Archive

Posts Tagged ‘MRSA in healthcare workers’

MRSA colonization, in Healthcare workers and patients.

May 5th, 2010 50 comments

nursewithmaskhttp://www.fiercehealthcare.com/story/four-percent-healthcare-workers-mrsa-positive/2010-04-07

 

The link above reveals results of a study of MRSA prevalence in healthcare workers.  Very few studies have been done regarding this subject.

Amost every nurse I spoke with at the recent MSNA convention said “all of us probably have MRSA colonization”.  One nurse in particular was very upset at the prospect of ever being screened for MRSA, because of her constant exposure to it and because if she turned up positive, it might cost her the job that she needs to support her family. 

I was surprised that only 4% of healthcare workers, both direct caregivers and remote workers were infected in this study.  That is much lower than I expected.  But, at the same time it is encouraging.  My concern is what recommendation comes from this.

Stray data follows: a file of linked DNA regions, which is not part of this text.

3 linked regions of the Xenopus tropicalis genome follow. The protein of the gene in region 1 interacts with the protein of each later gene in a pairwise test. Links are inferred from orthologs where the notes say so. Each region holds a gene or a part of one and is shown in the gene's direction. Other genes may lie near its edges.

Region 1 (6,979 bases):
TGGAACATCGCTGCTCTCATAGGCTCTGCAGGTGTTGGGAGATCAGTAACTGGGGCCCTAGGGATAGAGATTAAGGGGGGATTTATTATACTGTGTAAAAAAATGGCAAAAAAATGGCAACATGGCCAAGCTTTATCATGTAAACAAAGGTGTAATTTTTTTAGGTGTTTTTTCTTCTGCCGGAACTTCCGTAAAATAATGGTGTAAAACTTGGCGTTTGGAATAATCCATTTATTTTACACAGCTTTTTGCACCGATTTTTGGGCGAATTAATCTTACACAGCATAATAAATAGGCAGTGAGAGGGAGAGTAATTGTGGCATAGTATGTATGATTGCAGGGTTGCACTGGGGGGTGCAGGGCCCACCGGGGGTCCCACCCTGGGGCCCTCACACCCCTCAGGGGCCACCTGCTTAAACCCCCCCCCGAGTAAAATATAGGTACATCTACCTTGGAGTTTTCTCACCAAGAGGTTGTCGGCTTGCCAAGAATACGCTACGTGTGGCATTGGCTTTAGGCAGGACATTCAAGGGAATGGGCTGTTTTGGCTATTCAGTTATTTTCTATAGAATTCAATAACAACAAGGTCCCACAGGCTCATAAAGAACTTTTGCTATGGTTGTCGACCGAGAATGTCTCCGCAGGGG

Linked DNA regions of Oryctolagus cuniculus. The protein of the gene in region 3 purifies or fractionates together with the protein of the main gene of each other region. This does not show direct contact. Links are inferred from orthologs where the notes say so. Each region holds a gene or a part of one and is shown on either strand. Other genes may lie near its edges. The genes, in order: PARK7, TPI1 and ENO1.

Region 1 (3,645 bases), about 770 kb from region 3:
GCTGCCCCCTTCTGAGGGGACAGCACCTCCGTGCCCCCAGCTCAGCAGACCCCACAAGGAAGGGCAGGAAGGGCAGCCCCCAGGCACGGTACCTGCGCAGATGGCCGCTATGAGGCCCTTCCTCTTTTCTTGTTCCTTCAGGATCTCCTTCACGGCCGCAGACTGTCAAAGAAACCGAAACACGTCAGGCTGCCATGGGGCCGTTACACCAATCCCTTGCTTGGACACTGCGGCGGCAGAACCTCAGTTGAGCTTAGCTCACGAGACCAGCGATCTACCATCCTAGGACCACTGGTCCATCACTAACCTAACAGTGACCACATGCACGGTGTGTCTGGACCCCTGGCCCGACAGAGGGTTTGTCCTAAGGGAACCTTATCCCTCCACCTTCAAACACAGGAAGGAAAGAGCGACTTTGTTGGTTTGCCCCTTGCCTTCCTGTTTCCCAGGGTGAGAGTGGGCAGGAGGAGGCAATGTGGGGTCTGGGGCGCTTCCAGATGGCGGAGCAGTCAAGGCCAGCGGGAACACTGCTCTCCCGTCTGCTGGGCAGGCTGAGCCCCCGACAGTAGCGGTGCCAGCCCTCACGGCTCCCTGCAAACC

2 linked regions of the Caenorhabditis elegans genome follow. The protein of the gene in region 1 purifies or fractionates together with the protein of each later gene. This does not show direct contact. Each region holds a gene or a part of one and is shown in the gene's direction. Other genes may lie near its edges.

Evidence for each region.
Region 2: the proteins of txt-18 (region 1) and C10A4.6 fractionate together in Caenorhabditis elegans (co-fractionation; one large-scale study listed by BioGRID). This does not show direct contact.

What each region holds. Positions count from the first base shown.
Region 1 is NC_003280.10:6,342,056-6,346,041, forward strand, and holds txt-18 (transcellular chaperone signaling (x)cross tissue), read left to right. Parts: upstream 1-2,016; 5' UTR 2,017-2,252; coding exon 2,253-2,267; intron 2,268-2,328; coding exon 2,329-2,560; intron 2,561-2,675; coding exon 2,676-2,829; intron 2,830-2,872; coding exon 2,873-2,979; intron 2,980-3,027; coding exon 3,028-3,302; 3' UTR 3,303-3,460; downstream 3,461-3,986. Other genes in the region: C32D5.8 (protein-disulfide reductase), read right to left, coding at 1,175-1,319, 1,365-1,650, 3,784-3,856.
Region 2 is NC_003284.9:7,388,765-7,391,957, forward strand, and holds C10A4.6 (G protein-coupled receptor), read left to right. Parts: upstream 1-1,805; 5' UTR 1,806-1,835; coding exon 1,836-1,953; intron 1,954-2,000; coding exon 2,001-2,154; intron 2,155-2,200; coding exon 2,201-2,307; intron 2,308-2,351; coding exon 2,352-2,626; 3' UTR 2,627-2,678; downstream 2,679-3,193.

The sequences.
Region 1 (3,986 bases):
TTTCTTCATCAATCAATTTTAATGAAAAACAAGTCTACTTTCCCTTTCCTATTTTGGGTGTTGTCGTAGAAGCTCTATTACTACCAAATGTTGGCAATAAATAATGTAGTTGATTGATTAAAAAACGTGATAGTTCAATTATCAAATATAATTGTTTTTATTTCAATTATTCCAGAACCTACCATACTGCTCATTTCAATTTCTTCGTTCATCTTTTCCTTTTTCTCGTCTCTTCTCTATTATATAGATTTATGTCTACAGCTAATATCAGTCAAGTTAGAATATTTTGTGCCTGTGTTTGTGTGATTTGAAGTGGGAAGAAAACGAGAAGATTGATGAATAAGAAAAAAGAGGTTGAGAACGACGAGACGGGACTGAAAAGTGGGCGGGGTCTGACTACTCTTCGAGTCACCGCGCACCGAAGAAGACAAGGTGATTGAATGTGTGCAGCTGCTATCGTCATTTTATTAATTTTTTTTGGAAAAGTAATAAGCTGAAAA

As a potential Healthcare consumer , I would not want a nurse who is actively colonized with MRSA caring for me, or for a vulnerable loved one……not unless a special effective precautions are taken.     Were the HC workers who tested positive in this study decolonized or not?  The article does not tell it all.  Even if they were decolonized, we know that MRSA is transient and many of these employees may turn up positive again 3 months after decolonization. Do we retest?  Maybe more than Standard and Universal precautions are necessary when a HC worker is colonized with MRSA.  Education is absolutely necessary.  The colonized HCW should be educated about not only using meticulous Standard and Universal precautions, but also using reverse precautions at all times.  They should be told not to work when they are actively infected with a respiratory illness (or an open MRSA lesion), especially while actively coughing, sneezing and blowing their nose.   MRSA can be coughed about 4 feet into the environment. There should be paid sick leave for this, since it is work acquired.  Also, a known colonized HC worker should always wear a mask while doing invasive sterile procedures, like dressing changes and catheterizations.    So, are these the answers to this dilemma…….. to use decolonization and education about extra precautions?  I’m not 100% sure, but I do know SOMETHING definitive needs to be done and the things I have suggested here may be a start. Why doesn’t OSHA take a stand on MRSA and other work related and acquired infections.   One thing I know for sure is that we can’t continue to ignore the problem.